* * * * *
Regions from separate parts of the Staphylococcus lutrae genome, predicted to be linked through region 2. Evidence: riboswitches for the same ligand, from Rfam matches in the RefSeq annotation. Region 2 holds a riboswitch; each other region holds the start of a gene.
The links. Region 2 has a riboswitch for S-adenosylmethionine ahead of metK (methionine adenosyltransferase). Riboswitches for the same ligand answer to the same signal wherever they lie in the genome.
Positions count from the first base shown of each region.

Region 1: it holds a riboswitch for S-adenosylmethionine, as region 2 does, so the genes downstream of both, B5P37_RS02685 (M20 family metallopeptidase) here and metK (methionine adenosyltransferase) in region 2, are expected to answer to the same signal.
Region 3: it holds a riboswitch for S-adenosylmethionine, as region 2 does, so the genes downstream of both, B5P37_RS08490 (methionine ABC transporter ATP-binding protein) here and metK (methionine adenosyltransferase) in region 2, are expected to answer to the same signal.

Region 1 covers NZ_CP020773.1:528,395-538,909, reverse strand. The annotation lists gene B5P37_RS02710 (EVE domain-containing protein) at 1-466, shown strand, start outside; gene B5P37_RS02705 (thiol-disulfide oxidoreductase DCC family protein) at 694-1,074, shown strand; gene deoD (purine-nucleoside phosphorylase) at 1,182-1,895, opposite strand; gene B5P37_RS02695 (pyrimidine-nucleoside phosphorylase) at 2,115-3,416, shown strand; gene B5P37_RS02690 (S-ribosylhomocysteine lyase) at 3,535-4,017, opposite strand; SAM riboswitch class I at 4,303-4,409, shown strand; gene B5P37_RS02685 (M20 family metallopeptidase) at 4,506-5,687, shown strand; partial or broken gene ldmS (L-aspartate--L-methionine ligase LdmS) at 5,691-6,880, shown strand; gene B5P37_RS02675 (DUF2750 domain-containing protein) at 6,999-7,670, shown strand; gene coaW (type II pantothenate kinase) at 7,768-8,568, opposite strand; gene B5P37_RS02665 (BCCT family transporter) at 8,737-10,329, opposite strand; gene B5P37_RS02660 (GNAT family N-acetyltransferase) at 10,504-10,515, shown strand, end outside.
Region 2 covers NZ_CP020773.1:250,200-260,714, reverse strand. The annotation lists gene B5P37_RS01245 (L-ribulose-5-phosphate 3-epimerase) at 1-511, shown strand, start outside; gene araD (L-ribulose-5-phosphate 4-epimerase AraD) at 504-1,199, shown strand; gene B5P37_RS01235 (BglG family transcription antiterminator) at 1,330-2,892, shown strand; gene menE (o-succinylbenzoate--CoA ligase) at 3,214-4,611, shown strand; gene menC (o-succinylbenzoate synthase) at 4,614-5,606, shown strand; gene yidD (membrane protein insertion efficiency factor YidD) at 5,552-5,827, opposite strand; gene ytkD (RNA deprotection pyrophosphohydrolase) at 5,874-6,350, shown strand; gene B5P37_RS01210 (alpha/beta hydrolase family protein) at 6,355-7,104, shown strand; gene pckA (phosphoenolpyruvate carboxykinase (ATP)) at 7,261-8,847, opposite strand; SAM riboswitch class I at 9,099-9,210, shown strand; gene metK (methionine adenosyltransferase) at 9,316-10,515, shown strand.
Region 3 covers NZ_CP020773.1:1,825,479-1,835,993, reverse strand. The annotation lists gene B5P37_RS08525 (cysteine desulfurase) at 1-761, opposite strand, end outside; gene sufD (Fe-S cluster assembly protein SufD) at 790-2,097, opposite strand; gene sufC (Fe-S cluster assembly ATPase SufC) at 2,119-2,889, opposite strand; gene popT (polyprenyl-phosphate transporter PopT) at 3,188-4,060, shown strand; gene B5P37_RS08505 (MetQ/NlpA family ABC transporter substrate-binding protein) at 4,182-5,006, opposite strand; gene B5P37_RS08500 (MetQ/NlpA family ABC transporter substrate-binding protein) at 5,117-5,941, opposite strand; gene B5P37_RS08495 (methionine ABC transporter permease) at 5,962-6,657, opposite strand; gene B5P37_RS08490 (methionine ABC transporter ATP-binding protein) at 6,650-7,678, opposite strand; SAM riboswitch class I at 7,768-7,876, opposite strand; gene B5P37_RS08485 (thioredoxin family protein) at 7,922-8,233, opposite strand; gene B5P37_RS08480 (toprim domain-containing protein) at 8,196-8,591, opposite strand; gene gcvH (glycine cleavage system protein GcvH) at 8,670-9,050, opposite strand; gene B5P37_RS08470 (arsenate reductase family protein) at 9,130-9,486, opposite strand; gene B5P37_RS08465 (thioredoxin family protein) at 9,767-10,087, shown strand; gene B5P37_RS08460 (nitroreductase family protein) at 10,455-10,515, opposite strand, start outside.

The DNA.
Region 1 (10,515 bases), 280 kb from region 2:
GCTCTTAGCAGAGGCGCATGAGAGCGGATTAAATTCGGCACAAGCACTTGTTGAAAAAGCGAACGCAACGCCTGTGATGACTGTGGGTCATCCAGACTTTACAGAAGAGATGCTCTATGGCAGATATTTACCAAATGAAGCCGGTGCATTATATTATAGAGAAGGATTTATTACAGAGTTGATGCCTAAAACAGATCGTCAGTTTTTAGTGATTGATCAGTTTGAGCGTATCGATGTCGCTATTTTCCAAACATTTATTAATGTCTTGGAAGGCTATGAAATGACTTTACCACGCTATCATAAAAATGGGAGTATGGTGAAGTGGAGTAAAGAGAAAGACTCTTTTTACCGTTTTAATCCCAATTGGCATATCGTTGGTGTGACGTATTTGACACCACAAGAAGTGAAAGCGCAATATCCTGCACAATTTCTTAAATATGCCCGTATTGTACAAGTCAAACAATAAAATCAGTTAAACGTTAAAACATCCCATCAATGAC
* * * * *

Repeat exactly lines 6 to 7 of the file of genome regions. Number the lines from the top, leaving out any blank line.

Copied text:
Region 1 covers NZ_CP020773.1:528,395-538,909, reverse strand. The annotation lists gene B5P37_RS02710 (EVE domain-containing protein) at 1-466, shown strand, start outside; gene B5P37_RS02705 (thiol-disulfide oxidoreductase DCC family protein) at 694-1,074, shown strand; gene deoD (purine-nucleoside phosphorylase) at 1,182-1,895, opposite strand; gene B5P37_RS02695 (pyrimidine-nucleoside phosphorylase) at 2,115-3,416, shown strand; gene B5P37_RS02690 (S-ribosylhomocysteine lyase) at 3,535-4,017, opposite strand; SAM riboswitch class I at 4,303-4,409, shown strand; gene B5P37_RS02685 (M20 family metallopeptidase) at 4,506-5,687, shown strand; partial or broken gene ldmS (L-aspartate--L-methionine ligase LdmS) at 5,691-6,880, shown strand; gene B5P37_RS02675 (DUF2750 domain-containing protein) at 6,999-7,670, shown strand; gene coaW (type II pantothenate kinase) at 7,768-8,568, opposite strand; gene B5P37_RS02665 (BCCT family transporter) at 8,737-10,329, opposite strand; gene B5P37_RS02660 (GNAT family N-acetyltransferase) at 10,504-10,515, shown strand, end outside.
Region 2 covers NZ_CP020773.1:250,200-260,714, reverse strand. The annotation lists gene B5P37_RS01245 (L-ribulose-5-phosphate 3-epimerase) at 1-511, shown strand, start outside; gene araD (L-ribulose-5-phosphate 4-epimerase AraD) at 504-1,199, shown strand; gene B5P37_RS01235 (BglG family transcription antiterminator) at 1,330-2,892, shown strand; gene menE (o-succinylbenzoate--CoA ligase) at 3,214-4,611, shown strand; gene menC (o-succinylbenzoate synthase) at 4,614-5,606, shown strand; gene yidD (membrane protein insertion efficiency factor YidD) at 5,552-5,827, opposite strand; gene ytkD (RNA deprotection pyrophosphohydrolase) at 5,874-6,350, shown strand; gene B5P37_RS01210 (alpha/beta hydrolase family protein) at 6,355-7,104, shown strand; gene pckA (phosphoenolpyruvate carboxykinase (ATP)) at 7,261-8,847, opposite strand; SAM riboswitch class I at 9,099-9,210, shown strand; gene metK (methionine adenosyltransferase) at 9,316-10,515, shown strand.